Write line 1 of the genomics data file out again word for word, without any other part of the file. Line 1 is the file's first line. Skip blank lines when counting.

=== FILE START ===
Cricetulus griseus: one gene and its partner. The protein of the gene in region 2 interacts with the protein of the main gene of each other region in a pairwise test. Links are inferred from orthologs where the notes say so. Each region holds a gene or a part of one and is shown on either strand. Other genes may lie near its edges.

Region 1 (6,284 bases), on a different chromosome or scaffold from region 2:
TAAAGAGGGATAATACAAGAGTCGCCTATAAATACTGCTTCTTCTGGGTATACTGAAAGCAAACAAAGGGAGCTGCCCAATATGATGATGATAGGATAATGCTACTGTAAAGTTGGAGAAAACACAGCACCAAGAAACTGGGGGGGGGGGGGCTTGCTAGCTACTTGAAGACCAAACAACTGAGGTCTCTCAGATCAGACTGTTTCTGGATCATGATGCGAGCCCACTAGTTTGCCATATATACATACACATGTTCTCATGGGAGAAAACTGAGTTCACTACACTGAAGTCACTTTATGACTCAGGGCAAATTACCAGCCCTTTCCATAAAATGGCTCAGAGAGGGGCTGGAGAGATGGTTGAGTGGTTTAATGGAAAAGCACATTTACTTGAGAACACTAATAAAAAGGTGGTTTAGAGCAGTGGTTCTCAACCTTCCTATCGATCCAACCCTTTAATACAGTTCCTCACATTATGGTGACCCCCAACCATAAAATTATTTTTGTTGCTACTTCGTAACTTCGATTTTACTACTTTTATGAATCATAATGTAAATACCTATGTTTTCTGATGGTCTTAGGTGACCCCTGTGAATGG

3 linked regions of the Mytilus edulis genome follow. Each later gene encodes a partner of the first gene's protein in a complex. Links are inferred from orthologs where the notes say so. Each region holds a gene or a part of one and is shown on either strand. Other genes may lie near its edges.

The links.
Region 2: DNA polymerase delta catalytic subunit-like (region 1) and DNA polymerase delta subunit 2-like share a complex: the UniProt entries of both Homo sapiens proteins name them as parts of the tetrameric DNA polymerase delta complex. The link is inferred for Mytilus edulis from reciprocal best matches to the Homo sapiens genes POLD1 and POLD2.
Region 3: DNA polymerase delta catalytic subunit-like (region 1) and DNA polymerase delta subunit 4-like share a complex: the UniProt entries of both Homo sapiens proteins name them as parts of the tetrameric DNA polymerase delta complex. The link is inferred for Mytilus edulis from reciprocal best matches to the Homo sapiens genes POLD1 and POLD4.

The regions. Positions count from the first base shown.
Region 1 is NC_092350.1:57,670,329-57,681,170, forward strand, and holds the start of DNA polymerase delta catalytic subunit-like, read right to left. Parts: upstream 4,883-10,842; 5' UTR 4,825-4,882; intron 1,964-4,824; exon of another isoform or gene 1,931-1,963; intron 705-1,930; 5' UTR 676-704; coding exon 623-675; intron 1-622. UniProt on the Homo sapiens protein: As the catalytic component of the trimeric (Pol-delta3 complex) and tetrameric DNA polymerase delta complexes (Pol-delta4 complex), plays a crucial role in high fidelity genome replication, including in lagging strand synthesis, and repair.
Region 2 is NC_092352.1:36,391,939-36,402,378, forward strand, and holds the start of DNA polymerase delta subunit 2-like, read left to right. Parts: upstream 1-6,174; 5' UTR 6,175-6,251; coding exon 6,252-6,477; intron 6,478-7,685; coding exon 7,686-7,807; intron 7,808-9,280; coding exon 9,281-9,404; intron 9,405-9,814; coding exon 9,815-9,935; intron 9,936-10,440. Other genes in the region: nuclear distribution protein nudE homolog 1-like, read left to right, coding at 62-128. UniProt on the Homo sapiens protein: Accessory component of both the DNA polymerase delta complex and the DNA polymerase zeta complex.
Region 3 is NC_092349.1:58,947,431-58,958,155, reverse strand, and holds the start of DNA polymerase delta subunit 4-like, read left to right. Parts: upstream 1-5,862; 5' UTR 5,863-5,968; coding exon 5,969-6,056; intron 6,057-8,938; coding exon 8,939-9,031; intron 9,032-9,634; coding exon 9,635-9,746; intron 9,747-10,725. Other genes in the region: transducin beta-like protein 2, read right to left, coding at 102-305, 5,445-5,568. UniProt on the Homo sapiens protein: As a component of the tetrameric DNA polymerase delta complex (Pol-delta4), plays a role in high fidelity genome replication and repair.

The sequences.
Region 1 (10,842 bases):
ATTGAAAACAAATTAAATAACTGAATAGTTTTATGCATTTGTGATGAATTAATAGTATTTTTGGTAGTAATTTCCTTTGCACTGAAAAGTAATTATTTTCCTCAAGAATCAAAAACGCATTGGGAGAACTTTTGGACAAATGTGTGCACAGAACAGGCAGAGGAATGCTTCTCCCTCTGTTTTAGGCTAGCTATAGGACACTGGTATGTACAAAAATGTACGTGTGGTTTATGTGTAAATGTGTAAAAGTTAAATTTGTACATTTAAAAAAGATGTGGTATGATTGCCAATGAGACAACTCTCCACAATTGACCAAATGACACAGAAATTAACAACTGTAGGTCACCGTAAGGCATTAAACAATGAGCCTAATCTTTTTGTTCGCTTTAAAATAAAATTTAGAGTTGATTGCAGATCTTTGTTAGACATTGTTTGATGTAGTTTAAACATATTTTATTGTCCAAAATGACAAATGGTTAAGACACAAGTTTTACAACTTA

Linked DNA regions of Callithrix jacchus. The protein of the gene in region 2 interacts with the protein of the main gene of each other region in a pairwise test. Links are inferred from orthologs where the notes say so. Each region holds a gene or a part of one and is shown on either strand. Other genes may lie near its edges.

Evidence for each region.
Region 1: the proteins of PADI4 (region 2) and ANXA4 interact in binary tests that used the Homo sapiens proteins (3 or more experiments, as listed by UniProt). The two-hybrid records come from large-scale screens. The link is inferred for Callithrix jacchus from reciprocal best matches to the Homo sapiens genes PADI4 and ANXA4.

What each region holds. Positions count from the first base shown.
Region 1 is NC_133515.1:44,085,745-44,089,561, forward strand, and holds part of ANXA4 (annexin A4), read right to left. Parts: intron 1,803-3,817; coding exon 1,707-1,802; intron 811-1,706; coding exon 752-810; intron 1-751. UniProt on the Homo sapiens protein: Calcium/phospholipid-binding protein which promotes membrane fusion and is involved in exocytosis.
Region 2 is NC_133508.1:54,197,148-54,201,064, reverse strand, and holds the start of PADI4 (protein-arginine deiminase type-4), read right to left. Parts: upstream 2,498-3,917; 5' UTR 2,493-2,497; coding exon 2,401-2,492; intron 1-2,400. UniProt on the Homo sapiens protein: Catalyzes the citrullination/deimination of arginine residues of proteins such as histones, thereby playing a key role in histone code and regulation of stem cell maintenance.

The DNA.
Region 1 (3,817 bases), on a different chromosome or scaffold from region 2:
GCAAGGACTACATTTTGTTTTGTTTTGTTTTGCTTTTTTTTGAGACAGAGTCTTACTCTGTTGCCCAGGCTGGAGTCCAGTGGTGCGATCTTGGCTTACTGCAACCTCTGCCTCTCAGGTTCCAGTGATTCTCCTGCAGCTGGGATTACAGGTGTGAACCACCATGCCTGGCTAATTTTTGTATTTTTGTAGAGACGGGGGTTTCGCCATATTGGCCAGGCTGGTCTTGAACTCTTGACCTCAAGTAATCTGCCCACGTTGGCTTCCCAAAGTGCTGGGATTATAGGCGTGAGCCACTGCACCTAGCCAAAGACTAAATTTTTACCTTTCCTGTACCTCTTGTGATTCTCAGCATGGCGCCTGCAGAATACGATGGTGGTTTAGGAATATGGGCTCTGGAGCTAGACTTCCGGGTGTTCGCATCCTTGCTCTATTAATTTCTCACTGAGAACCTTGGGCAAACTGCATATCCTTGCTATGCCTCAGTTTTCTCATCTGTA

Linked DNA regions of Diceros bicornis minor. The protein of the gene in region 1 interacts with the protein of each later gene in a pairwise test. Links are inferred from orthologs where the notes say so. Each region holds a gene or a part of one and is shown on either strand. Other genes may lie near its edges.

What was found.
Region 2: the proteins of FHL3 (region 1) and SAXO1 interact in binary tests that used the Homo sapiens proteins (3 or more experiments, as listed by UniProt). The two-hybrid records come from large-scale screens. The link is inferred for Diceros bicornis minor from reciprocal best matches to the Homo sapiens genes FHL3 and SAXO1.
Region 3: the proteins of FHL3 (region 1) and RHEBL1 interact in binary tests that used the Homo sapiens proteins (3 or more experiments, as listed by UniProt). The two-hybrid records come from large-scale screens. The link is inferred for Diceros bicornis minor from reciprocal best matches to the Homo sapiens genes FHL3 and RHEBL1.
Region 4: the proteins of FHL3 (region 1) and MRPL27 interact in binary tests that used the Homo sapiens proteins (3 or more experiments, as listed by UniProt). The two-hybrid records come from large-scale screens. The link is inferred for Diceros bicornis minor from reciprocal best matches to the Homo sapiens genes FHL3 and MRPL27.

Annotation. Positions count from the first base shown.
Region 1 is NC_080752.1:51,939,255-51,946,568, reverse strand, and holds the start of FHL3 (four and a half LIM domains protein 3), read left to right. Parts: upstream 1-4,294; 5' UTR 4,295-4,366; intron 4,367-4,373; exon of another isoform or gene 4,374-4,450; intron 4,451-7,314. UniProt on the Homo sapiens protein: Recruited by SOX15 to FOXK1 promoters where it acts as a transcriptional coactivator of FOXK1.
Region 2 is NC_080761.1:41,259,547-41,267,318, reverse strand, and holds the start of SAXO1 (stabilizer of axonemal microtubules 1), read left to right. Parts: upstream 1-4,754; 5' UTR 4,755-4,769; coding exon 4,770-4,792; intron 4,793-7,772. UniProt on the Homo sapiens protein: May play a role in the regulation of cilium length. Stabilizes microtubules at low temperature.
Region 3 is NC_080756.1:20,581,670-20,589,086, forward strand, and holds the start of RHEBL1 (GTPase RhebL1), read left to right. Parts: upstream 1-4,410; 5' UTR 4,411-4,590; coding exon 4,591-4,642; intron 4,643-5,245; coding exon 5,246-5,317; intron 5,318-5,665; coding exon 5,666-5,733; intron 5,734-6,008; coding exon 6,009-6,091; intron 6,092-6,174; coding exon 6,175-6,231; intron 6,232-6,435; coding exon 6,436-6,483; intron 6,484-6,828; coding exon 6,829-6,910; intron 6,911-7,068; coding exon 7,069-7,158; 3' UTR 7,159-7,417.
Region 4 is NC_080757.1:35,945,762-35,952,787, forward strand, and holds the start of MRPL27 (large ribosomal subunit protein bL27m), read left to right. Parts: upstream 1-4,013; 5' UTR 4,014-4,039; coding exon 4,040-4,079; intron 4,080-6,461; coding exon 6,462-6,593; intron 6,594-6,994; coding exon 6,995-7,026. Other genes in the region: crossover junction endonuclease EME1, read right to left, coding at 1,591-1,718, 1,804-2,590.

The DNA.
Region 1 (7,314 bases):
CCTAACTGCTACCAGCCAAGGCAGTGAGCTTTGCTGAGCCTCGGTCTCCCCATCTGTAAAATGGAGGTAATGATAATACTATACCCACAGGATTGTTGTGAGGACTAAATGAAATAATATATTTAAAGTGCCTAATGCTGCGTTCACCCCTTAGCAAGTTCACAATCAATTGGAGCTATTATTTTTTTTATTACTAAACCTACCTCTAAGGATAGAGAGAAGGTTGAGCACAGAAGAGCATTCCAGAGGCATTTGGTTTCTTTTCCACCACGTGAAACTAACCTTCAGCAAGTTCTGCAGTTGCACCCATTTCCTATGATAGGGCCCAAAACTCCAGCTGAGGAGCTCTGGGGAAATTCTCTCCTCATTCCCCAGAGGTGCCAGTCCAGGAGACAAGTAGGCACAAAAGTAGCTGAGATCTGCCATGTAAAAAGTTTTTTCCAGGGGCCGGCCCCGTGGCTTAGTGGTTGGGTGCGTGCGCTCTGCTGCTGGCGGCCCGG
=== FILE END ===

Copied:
Cricetulus griseus: one gene and its partner. The protein of the gene in region 2 interacts with the protein of the main gene of each other region in a pairwise test. Links are inferred from orthologs where the notes say so. Each region holds a gene or a part of one and is shown on either strand. Other genes may lie near its edges.